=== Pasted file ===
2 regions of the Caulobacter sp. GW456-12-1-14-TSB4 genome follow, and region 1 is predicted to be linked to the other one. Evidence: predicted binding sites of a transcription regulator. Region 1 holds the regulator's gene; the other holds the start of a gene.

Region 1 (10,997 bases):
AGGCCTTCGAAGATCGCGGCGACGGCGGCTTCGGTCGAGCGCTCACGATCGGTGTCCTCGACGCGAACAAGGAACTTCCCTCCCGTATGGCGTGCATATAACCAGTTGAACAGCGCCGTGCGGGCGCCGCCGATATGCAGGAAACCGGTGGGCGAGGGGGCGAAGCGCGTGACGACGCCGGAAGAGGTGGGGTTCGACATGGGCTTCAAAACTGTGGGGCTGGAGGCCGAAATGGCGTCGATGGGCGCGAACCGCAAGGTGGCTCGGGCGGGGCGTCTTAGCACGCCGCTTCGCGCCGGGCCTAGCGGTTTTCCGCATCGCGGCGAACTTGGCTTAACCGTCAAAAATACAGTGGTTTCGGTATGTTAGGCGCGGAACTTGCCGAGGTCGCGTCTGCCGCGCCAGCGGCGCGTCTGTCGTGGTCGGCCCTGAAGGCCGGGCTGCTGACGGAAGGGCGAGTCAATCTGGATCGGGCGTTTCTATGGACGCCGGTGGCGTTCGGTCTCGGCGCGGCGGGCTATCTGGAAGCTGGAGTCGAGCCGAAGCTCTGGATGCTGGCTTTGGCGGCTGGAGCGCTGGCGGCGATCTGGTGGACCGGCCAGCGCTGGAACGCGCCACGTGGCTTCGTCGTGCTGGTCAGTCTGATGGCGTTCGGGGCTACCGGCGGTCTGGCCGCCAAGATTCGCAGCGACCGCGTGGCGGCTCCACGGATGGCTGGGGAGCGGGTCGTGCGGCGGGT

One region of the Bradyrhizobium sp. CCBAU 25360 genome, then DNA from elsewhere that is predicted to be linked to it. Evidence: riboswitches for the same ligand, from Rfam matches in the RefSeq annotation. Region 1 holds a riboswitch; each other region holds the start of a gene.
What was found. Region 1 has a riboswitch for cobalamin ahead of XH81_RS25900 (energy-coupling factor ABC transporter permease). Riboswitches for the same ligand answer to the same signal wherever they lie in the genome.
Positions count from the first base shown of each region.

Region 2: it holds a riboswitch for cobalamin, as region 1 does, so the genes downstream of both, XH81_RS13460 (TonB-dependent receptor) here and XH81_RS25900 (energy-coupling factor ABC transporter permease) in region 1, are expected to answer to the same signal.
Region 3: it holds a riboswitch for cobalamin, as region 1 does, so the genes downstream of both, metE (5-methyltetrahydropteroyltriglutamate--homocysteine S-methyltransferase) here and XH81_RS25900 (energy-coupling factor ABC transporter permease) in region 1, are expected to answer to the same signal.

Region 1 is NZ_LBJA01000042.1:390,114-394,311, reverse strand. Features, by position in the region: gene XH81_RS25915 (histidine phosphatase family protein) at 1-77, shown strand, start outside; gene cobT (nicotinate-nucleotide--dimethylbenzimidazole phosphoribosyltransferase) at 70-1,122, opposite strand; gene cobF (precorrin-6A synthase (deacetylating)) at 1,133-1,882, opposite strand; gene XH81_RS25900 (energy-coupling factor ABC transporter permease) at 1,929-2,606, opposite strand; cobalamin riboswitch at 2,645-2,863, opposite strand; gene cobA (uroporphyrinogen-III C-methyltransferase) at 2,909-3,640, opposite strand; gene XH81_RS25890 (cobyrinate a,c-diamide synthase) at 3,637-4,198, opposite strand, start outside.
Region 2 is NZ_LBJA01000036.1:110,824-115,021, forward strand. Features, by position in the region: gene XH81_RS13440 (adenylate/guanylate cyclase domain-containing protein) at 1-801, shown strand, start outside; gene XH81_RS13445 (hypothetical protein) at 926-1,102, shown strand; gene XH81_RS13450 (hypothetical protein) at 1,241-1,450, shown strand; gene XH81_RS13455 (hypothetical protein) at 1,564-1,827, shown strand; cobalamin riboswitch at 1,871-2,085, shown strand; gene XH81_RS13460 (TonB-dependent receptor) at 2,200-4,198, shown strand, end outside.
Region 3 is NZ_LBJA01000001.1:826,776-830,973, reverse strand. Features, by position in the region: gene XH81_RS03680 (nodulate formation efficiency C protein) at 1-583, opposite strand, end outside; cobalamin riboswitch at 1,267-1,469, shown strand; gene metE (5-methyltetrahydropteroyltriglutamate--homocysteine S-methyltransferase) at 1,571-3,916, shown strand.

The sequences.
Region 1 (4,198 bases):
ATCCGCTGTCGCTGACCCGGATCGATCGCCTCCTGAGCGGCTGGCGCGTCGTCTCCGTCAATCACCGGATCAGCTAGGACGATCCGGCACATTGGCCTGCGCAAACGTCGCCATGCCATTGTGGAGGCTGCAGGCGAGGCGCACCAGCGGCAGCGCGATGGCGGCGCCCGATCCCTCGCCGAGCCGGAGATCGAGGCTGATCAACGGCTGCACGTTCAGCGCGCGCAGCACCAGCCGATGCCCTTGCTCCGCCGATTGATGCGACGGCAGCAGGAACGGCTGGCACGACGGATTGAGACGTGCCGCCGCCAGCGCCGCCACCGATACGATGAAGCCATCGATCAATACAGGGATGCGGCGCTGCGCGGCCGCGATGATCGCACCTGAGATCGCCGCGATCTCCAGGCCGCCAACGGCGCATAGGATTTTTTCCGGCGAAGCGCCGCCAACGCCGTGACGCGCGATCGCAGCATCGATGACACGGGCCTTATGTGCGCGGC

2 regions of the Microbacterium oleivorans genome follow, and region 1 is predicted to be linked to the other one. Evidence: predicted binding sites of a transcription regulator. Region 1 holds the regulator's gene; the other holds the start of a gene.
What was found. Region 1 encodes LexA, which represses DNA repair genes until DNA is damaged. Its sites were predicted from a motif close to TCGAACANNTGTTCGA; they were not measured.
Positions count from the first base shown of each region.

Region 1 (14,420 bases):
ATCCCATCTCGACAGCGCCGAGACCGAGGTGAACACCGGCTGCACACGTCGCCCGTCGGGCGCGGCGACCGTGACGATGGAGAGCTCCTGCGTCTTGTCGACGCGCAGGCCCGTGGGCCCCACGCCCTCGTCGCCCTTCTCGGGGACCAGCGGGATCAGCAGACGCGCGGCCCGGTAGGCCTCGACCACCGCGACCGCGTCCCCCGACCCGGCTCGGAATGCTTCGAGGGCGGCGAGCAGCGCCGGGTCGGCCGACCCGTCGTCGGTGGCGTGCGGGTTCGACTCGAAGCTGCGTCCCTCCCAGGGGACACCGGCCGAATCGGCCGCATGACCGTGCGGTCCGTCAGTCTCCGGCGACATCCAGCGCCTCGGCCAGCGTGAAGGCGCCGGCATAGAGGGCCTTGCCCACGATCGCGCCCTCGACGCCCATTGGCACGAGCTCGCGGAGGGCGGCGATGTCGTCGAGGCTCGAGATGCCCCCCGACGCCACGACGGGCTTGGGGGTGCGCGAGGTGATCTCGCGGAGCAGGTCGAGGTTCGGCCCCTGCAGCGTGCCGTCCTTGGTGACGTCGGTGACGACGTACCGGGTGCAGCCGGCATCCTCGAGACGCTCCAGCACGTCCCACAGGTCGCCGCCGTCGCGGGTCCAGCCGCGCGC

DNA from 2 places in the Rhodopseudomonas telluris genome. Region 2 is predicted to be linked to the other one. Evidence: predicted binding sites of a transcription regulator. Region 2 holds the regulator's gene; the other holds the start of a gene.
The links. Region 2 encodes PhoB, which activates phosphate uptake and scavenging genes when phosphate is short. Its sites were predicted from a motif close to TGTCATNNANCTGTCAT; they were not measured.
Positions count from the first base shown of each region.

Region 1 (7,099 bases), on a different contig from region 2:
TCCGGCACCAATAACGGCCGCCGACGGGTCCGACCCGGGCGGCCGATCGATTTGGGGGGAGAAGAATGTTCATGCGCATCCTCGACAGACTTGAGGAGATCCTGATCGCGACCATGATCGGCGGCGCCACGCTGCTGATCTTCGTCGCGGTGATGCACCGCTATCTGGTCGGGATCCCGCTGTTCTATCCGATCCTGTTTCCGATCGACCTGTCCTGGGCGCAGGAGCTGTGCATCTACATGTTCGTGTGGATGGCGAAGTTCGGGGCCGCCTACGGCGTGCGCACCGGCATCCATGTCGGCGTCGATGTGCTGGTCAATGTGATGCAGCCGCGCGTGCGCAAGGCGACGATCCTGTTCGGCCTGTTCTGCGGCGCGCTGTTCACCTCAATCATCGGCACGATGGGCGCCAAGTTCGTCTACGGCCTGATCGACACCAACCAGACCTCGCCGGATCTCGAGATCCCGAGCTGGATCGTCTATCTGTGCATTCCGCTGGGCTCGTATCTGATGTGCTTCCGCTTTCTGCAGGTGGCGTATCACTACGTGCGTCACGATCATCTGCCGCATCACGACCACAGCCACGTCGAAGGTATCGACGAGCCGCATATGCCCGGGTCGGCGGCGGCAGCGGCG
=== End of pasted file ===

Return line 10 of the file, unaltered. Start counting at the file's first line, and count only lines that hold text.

Region 2 is NZ_LBJA01000036.1:110,824-115,021, forward strand. Features, by position in the region: gene XH81_RS13440 (adenylate/guanylate cyclase domain-containing protein) at 1-801, shown strand, start outside; gene XH81_RS13445 (hypothetical protein) at 926-1,102, shown strand; gene XH81_RS13450 (hypothetical protein) at 1,241-1,450, shown strand; gene XH81_RS13455 (hypothetical protein) at 1,564-1,827, shown strand; cobalamin riboswitch at 1,871-2,085, shown strand; gene XH81_RS13460 (TonB-dependent receptor) at 2,200-4,198, shown strand, end outside.